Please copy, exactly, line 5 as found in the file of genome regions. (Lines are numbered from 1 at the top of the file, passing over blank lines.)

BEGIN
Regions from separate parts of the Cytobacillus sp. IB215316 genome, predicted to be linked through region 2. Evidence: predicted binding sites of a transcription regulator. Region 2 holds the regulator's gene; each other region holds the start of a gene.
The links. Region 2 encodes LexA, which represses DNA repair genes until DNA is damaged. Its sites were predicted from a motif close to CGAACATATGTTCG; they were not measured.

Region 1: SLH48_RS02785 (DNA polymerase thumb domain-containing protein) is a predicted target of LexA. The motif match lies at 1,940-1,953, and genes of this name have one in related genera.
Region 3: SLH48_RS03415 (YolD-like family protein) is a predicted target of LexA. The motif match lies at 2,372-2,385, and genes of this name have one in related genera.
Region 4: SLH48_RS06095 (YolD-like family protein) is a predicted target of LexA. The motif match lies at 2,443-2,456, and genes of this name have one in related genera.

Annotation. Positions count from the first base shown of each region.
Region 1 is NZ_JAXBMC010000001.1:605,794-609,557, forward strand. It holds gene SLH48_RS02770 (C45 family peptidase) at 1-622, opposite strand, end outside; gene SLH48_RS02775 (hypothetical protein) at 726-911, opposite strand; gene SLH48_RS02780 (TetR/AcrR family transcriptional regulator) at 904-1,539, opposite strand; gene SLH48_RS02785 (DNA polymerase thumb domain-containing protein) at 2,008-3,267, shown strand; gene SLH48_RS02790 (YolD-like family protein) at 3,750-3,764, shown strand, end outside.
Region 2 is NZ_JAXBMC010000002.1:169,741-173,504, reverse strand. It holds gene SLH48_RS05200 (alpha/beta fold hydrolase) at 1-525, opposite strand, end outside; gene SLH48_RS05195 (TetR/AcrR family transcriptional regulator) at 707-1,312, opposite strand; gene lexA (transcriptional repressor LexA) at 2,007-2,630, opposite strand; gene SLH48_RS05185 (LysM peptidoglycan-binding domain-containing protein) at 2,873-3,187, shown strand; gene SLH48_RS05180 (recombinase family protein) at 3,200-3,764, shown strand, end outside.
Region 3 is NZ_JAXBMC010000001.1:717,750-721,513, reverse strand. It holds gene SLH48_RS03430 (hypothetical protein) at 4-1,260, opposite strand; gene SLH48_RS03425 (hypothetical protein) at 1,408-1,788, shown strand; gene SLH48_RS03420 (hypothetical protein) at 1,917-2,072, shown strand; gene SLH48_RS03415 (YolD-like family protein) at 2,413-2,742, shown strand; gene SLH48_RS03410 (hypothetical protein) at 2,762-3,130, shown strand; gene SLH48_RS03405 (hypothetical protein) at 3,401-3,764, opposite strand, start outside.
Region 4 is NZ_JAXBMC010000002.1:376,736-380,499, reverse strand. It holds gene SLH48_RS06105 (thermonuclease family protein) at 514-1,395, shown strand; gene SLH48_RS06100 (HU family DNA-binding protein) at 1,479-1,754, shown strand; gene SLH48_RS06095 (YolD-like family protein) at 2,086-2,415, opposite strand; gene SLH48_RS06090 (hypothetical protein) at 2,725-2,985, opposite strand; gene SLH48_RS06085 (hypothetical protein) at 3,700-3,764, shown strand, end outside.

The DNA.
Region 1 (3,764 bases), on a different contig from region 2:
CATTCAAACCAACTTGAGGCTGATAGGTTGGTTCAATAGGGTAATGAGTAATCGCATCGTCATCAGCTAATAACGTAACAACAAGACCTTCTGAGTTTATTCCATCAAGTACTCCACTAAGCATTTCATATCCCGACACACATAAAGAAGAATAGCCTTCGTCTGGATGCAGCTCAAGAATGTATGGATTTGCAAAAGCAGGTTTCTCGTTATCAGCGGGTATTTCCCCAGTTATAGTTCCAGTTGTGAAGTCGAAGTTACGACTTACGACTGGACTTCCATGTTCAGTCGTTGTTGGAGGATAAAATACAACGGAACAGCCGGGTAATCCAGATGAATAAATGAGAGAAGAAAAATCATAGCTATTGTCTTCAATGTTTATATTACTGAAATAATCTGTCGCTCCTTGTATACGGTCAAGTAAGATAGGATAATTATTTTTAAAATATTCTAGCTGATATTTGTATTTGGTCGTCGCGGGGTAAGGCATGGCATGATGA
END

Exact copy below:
Region 4: SLH48_RS06095 (YolD-like family protein) is a predicted target of LexA. The motif match lies at 2,443-2,456, and genes of this name have one in related genera.